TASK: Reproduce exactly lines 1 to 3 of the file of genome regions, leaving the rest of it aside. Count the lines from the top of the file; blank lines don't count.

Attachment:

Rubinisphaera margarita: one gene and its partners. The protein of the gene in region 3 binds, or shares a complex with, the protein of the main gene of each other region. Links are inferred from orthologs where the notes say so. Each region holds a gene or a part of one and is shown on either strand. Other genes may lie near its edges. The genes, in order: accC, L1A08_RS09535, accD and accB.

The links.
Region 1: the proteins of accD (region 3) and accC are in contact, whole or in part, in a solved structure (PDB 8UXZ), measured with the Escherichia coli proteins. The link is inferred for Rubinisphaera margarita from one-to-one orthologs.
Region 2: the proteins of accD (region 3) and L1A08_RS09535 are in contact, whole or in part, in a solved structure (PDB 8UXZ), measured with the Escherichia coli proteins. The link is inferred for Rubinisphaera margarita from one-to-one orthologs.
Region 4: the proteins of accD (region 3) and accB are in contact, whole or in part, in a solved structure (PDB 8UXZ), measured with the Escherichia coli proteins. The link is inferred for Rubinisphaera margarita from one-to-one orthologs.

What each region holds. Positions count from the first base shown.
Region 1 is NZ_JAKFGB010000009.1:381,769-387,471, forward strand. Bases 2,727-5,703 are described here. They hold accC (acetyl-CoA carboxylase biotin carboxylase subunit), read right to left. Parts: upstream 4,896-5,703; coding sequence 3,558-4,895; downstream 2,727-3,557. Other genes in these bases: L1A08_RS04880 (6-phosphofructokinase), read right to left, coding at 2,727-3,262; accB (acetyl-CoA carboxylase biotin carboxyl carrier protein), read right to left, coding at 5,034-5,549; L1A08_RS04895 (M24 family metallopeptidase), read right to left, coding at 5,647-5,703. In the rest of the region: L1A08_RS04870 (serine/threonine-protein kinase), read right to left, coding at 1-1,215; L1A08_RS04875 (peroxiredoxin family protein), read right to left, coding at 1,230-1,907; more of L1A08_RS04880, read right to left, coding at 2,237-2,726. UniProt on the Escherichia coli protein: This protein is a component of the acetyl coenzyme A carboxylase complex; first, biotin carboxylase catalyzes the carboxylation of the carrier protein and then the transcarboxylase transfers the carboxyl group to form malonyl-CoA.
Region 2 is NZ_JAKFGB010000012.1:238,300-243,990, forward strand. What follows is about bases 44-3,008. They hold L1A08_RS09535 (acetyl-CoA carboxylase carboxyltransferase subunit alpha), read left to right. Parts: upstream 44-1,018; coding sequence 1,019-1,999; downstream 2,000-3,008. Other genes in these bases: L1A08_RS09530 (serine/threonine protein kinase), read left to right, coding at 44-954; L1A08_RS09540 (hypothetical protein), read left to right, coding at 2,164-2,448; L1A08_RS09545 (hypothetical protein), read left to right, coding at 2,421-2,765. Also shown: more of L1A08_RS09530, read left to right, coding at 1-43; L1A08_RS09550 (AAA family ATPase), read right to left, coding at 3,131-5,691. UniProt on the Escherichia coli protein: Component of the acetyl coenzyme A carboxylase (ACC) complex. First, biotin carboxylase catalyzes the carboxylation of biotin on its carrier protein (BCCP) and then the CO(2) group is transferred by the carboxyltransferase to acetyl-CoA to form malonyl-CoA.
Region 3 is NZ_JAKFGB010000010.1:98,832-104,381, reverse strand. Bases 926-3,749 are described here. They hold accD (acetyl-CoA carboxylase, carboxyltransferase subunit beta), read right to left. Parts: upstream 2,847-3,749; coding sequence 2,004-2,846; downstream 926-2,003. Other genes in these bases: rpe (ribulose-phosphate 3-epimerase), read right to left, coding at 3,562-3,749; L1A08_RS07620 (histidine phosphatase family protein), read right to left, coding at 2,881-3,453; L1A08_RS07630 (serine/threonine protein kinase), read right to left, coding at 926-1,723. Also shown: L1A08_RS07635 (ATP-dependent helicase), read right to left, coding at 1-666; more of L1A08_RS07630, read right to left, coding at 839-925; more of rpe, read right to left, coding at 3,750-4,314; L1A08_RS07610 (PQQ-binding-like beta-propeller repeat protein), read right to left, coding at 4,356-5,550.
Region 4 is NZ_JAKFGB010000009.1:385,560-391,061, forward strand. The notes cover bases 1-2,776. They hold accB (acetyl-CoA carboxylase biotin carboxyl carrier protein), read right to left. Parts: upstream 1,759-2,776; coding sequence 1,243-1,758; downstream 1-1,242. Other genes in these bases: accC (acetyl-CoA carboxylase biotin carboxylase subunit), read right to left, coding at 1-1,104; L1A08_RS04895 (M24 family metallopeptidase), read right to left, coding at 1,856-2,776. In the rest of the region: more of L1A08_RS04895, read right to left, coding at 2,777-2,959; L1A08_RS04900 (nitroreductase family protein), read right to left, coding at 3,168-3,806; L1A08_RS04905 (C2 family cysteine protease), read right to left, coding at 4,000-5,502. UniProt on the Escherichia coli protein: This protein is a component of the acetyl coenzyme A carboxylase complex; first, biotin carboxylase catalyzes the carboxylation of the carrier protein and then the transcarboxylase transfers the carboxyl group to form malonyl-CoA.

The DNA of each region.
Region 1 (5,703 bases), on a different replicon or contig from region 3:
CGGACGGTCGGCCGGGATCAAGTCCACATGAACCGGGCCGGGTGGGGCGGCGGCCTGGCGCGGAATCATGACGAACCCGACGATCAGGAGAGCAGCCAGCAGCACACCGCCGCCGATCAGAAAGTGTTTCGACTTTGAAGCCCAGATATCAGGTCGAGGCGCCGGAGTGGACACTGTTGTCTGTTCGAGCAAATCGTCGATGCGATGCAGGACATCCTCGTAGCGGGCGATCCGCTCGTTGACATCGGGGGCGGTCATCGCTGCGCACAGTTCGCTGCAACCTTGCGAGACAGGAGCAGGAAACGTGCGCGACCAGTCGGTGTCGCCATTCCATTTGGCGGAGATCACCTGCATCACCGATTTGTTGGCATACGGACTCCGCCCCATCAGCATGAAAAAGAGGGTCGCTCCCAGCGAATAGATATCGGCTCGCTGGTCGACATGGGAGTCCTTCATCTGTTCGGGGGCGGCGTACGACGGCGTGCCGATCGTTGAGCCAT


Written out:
Rubinisphaera margarita: one gene and its partners. The protein of the gene in region 3 binds, or shares a complex with, the protein of the main gene of each other region. Links are inferred from orthologs where the notes say so. Each region holds a gene or a part of one and is shown on either strand. Other genes may lie near its edges. The genes, in order: accC, L1A08_RS09535, accD and accB.

The links.
Region 1: the proteins of accD (region 3) and accC are in contact, whole or in part, in a solved structure (PDB 8UXZ), measured with the Escherichia coli proteins. The link is inferred for Rubinisphaera margarita from one-to-one orthologs.